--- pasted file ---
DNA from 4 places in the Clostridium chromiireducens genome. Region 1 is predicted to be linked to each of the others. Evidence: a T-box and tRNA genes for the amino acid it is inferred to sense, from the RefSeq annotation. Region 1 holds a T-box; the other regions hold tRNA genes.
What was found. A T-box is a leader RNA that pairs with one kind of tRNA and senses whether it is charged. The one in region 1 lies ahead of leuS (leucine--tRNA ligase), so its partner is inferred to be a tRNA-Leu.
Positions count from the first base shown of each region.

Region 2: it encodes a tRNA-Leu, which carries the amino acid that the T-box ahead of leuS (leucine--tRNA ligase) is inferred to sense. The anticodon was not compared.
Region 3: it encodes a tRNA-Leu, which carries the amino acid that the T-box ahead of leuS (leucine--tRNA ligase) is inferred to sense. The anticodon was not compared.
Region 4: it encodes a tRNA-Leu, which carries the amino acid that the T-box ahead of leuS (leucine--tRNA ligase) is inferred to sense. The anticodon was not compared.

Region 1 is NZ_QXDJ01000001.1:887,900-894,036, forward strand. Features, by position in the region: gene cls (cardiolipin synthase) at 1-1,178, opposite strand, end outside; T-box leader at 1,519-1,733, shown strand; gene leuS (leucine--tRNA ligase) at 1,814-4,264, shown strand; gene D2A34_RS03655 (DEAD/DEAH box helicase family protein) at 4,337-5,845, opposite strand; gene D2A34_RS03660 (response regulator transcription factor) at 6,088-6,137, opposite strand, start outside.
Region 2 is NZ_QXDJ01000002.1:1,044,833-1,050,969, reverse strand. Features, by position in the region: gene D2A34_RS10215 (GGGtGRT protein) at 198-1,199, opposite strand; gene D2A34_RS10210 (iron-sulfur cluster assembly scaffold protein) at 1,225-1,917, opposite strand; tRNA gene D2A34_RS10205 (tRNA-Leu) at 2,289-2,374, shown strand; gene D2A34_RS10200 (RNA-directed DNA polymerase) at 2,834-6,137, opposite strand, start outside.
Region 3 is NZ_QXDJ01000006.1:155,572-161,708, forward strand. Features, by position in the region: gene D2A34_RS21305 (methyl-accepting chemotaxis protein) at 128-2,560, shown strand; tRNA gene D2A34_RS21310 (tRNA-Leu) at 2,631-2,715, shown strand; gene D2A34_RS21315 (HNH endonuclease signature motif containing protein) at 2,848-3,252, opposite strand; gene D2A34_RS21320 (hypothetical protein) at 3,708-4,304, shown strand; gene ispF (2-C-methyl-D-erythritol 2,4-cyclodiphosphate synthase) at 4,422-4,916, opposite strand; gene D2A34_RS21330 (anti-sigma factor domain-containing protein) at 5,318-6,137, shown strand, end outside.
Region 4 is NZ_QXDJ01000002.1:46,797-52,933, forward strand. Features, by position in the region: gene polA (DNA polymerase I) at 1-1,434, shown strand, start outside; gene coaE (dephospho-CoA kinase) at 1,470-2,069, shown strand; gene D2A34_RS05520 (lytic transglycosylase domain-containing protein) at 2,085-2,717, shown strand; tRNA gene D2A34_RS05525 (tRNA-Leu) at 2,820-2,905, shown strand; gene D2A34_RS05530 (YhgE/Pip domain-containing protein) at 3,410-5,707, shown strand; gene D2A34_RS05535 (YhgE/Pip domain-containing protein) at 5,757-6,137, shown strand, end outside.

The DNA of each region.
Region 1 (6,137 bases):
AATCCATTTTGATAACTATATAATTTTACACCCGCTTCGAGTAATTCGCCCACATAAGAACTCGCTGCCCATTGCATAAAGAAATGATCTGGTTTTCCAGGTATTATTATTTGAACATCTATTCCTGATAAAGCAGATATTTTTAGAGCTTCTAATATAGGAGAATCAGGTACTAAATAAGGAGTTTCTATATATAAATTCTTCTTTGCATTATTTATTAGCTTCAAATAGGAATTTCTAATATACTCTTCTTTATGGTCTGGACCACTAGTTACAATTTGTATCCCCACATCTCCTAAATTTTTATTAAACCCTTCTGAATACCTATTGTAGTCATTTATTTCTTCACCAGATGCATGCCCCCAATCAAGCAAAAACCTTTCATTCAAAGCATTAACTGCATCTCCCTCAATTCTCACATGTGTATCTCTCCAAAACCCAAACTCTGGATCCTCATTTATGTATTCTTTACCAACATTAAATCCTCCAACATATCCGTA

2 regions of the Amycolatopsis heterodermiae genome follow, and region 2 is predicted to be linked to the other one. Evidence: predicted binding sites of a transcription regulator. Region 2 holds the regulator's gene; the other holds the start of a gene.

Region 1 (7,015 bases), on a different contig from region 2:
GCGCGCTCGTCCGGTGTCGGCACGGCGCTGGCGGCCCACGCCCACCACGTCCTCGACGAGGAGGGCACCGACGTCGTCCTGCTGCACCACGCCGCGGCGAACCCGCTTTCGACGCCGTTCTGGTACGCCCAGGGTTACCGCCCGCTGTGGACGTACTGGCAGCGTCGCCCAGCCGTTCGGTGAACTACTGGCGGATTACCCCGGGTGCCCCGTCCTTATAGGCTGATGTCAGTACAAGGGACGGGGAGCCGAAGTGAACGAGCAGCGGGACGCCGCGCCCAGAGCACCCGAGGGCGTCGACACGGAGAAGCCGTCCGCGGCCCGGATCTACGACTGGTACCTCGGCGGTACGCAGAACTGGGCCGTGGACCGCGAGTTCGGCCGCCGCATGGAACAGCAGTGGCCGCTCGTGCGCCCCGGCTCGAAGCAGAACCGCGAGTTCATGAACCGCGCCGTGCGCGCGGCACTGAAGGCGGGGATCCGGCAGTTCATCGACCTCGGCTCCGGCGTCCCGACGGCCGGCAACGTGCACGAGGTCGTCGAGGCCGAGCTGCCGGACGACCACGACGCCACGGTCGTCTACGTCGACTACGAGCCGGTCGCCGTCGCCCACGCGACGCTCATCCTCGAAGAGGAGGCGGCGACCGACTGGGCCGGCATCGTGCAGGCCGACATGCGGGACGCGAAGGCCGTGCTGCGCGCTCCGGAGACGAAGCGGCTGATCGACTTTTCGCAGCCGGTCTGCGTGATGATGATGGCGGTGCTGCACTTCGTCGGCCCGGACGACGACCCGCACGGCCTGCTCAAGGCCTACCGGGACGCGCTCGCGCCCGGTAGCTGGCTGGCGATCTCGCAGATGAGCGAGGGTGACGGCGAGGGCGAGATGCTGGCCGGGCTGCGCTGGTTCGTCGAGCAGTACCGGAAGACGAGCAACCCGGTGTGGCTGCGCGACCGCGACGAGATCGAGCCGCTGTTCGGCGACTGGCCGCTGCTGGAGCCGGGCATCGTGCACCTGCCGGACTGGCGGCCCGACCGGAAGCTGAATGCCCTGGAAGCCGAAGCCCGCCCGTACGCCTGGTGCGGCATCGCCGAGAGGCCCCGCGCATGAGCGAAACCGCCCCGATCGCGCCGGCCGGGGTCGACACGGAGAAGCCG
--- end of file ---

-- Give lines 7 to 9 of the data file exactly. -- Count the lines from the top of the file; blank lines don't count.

Region 1 is NZ_QXDJ01000001.1:887,900-894,036, forward strand. Features, by position in the region: gene cls (cardiolipin synthase) at 1-1,178, opposite strand, end outside; T-box leader at 1,519-1,733, shown strand; gene leuS (leucine--tRNA ligase) at 1,814-4,264, shown strand; gene D2A34_RS03655 (DEAD/DEAH box helicase family protein) at 4,337-5,845, opposite strand; gene D2A34_RS03660 (response regulator transcription factor) at 6,088-6,137, opposite strand, start outside.
Region 2 is NZ_QXDJ01000002.1:1,044,833-1,050,969, reverse strand. Features, by position in the region: gene D2A34_RS10215 (GGGtGRT protein) at 198-1,199, opposite strand; gene D2A34_RS10210 (iron-sulfur cluster assembly scaffold protein) at 1,225-1,917, opposite strand; tRNA gene D2A34_RS10205 (tRNA-Leu) at 2,289-2,374, shown strand; gene D2A34_RS10200 (RNA-directed DNA polymerase) at 2,834-6,137, opposite strand, start outside.
Region 3 is NZ_QXDJ01000006.1:155,572-161,708, forward strand. Features, by position in the region: gene D2A34_RS21305 (methyl-accepting chemotaxis protein) at 128-2,560, shown strand; tRNA gene D2A34_RS21310 (tRNA-Leu) at 2,631-2,715, shown strand; gene D2A34_RS21315 (HNH endonuclease signature motif containing protein) at 2,848-3,252, opposite strand; gene D2A34_RS21320 (hypothetical protein) at 3,708-4,304, shown strand; gene ispF (2-C-methyl-D-erythritol 2,4-cyclodiphosphate synthase) at 4,422-4,916, opposite strand; gene D2A34_RS21330 (anti-sigma factor domain-containing protein) at 5,318-6,137, shown strand, end outside.